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By William T. Barker, Partner, SNR Denton
Most jurisdictions hold that a liability insurer that assumes control of its insured's defense without reserving a right to deny indemnity can be estopped from asserting indemnity coverage defenses that it knew or should have known about but failed to reserve. Maxwell v. Hartford Union High School District rejected that rule but approved a rule forfeiting indemnity coverage defenses if the insurer breaches its duty to defend.
The commentary describes the facts as follows:
Community Insurance Corporation ("CIC") issued a public entity liability insurance policy to the District, which was sued for wrongful discharge by Dawn Maxwell. The policy excluded indemnity coverage for amounts actually or allegedly due under any contract or for any amount paid as compensation for lost salary or fringe benefits. The District was initially represented by James Mohr, its general counsel in response to a motion for temporary restraining order. CIC appointed Alan Levy to defend, which he did for the remainder of the litigation. Mohr remained of record and reviewed all pleadings and briefs until after summary judgment on liability was granted to Maxwell. CIC never reserved its right to deny coverage based on the exclusion. When Mohr withdrew his appearance (before there was hearing on damages), he sent CIC a letter asserting that the lack of a reservation meant that CIC would be obligated to pay any judgment. CIC responded by asserting its exclusions.
The circuit court concluded that the exclusions barred coverage and that waiver or estoppel could not create coverage, granting summary judgment to CIC. The Wisconsin Court of Appeals concluded that there was an exception to the latter rule where an insured was prejudiced by an insurer's assumption of the defense without reserving rights. Finding that the District had been prejudiced, it granted judgment for the District. The Wisconsin Supreme Court reinstated the judgment for CCI.
It approved the rule that coverage may not be expanded by waiver or estoppel:
An insurer is liable for all risks it agrees to assume in the insurance contract. Exclusions in the contract are written to limit coverage. The insurer bases premiums on anticipated risks and the realization that ambiguities in the policy are likely to be construed against the insurer. An insured is entitled to the coverage it has paid for, provided that it does not forfeit that coverage by violating some provision of the contract. A contract of insurance should not be rewritten to bind the insurer to a risk it did not contemplate and for which it has not been paid.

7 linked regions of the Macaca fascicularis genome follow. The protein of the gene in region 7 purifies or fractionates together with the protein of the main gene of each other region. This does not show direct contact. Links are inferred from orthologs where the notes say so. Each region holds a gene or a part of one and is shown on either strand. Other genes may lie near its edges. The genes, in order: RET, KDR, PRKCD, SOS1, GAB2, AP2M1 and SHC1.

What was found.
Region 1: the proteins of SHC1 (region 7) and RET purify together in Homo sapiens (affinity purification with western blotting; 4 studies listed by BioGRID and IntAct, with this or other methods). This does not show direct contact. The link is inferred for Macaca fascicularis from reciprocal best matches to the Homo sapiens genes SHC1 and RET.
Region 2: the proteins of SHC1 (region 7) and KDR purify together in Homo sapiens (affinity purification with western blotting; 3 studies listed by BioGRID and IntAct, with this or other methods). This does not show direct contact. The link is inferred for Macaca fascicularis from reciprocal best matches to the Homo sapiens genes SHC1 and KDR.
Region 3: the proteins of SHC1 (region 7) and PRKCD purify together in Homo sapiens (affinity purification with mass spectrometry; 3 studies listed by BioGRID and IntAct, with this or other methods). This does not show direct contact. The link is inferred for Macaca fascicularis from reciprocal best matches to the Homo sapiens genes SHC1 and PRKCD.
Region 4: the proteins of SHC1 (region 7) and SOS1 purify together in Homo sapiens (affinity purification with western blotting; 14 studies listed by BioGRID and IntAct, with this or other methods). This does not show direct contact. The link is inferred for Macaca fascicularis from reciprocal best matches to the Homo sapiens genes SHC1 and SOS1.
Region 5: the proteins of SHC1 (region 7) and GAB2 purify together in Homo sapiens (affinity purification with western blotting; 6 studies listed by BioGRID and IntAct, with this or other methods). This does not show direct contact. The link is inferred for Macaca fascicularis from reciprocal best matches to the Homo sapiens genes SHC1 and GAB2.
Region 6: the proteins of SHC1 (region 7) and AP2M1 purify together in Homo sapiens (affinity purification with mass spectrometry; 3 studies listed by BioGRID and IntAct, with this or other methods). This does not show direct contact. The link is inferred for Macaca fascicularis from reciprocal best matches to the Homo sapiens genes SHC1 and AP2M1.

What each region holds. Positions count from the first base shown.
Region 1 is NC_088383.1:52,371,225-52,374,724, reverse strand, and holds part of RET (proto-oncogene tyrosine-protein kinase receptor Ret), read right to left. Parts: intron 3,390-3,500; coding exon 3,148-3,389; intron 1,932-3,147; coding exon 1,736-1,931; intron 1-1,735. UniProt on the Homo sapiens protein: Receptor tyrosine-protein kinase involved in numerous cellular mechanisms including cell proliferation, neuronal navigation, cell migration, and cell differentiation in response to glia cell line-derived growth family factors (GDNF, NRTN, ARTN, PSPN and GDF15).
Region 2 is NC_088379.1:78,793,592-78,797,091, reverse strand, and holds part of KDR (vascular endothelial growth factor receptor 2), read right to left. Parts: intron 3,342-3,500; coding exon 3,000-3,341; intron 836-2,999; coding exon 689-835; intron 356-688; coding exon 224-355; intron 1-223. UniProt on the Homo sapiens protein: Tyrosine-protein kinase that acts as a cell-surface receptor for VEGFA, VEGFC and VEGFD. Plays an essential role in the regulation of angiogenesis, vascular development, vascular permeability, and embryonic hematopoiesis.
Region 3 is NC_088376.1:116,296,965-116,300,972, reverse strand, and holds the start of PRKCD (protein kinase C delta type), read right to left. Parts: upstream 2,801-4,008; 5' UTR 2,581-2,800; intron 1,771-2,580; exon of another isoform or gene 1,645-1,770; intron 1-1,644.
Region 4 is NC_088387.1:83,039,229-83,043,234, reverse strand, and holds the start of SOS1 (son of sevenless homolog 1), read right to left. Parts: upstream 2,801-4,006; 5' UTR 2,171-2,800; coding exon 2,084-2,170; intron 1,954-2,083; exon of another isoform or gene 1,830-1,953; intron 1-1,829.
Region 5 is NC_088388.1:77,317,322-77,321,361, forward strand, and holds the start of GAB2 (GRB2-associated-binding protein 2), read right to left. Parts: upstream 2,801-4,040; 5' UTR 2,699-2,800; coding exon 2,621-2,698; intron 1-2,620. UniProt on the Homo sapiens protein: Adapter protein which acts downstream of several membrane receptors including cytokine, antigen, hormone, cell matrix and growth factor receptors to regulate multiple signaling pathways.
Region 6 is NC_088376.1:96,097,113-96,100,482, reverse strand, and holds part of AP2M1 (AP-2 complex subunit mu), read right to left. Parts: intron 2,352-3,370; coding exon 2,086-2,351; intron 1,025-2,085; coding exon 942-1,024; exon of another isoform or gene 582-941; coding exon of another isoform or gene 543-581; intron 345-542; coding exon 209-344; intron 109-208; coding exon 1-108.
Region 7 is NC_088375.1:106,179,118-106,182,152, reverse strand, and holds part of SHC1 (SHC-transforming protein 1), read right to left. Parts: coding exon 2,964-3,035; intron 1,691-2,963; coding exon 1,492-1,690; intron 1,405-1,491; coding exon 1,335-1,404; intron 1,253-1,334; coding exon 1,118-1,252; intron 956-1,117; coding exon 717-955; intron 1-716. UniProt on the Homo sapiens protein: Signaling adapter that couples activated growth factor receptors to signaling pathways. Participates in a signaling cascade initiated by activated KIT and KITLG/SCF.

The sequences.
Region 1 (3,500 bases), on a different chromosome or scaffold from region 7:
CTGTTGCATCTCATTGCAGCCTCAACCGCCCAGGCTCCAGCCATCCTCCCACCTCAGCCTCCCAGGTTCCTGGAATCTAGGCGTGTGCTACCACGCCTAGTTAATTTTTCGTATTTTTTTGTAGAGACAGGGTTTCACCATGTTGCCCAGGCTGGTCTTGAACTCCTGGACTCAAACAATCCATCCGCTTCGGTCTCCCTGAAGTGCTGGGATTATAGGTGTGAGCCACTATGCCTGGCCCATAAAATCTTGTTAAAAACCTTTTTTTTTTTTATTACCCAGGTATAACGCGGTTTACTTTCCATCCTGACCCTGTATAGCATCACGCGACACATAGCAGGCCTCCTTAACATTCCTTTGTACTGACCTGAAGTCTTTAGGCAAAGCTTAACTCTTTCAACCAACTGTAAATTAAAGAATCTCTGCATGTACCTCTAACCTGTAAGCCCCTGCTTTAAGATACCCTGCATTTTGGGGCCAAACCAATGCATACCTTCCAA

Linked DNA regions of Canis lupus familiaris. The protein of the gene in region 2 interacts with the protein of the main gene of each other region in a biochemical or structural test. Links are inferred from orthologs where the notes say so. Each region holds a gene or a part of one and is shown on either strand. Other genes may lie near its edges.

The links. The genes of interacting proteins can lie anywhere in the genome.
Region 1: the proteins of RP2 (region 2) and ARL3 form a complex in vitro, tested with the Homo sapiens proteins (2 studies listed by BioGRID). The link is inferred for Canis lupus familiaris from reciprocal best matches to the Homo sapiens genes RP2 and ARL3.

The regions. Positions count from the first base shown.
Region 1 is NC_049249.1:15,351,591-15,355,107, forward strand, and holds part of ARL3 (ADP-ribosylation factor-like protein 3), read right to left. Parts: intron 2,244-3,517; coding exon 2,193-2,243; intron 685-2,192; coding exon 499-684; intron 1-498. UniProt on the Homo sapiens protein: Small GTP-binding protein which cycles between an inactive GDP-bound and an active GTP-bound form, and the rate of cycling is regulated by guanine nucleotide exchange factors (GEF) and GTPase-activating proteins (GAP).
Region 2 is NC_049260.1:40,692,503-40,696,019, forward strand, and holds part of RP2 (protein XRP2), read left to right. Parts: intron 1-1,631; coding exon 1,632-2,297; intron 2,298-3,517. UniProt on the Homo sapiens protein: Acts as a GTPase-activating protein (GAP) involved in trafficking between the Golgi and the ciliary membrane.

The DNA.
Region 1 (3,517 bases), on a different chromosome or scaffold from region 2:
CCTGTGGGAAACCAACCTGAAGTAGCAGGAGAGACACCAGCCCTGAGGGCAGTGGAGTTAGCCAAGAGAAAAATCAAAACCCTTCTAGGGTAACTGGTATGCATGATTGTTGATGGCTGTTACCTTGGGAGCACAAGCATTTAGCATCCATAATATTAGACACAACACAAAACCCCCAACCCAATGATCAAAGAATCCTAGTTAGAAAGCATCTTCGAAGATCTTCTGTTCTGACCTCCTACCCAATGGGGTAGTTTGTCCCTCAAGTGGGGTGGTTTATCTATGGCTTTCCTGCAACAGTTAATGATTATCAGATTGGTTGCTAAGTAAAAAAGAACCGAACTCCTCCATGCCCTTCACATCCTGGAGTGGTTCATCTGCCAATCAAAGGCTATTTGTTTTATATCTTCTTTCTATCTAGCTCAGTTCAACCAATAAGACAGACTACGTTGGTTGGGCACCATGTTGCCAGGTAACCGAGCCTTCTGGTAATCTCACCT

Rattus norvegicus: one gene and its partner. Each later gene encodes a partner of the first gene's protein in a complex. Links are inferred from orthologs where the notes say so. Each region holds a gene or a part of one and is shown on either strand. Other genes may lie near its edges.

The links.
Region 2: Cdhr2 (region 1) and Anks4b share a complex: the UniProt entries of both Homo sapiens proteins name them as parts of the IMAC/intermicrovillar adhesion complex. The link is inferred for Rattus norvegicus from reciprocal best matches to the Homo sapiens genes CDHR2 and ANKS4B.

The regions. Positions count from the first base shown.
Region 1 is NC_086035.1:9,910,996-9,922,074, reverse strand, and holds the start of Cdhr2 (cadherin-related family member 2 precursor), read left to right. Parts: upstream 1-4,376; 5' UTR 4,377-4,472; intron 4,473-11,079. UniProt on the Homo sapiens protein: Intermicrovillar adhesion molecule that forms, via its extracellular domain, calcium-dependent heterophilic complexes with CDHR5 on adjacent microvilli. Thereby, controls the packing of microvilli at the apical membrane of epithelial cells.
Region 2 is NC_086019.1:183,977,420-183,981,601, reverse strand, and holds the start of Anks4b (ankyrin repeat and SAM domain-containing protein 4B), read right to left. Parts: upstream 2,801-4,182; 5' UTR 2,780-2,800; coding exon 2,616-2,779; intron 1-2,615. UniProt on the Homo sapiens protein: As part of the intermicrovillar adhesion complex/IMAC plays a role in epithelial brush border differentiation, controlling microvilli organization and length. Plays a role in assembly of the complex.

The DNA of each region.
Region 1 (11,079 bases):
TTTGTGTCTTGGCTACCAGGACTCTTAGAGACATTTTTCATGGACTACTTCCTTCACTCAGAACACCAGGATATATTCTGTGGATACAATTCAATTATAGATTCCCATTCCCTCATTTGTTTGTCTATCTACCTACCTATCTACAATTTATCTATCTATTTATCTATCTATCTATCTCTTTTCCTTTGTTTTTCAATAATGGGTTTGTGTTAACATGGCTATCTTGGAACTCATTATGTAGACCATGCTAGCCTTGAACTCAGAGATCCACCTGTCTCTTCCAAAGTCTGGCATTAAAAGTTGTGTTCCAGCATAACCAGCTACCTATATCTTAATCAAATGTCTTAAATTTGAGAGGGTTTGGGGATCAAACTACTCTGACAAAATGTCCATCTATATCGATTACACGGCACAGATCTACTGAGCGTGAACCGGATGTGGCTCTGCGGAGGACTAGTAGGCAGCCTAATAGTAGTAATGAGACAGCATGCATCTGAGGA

The court recognized existence of a line of cases saying that a liability insurer's breach of its duty to defend would cause it to be estopped to assert any defenses to indemnity coverage. In its view, these cases did not involve estoppel at all. "Rather, when an insurer breaches the insurance contract by breaching its duty to defend its insured, the insurer is liable for the damages resulting from that breach of contract." But that rule had no application in Maxwell, because CIC had defended.
This commentary criticizes the court's reasoning and considers possible ramifications for cases in which an insurer has breached the duty to defend.
William T. Barker is a member of SNR Denton's Insurance Litigation & Coverage Practice Group and practices in the firm's Chicago office. He has a nationwide practice in the area of complex commercial insurance litigation, including coverage, claim practices, sales practices, risk classification and selection, agent relationships, and regulatory matters. He is the co-author, with Ronald D. Kent of THE NEW APPLEMAN INSURANCE BAD FAITH LITIGATION, SECOND EDITION and with Charles Silver of the forthcoming PROFESSIONAL RESPONSIBILITIES OF INSURANCE DEFENSE COUNSEL; he has written over 100 published articles on insurance and litigation subjects. He has been described as "[t]he leading lawyer commentator" on the relationships between insurance and civil procedure. Charles Silver & Kent Syverud, The Professional Responsibilities of Insurance Defense Lawyers, 45 Duke L.J. 255, 257 & n.4 (1995). He is an Adviser to the American Law Institute project on Principles of the Law of Liability Insurance. He is a member of the EDITORIAL BOARD OF THE NEW APPLEMAN ON INSURANCE LAW LIBRARY EDITION and THE NEW APPLEMAN INSURANCE LAW PRACTICE GUIDE. He is Editorial Board Director and Senior Contributing Editor of INSURANCE LITIGATION REPORTER and a member of the Board of Editors of DEFENSE COUNSEL JOURNAL.
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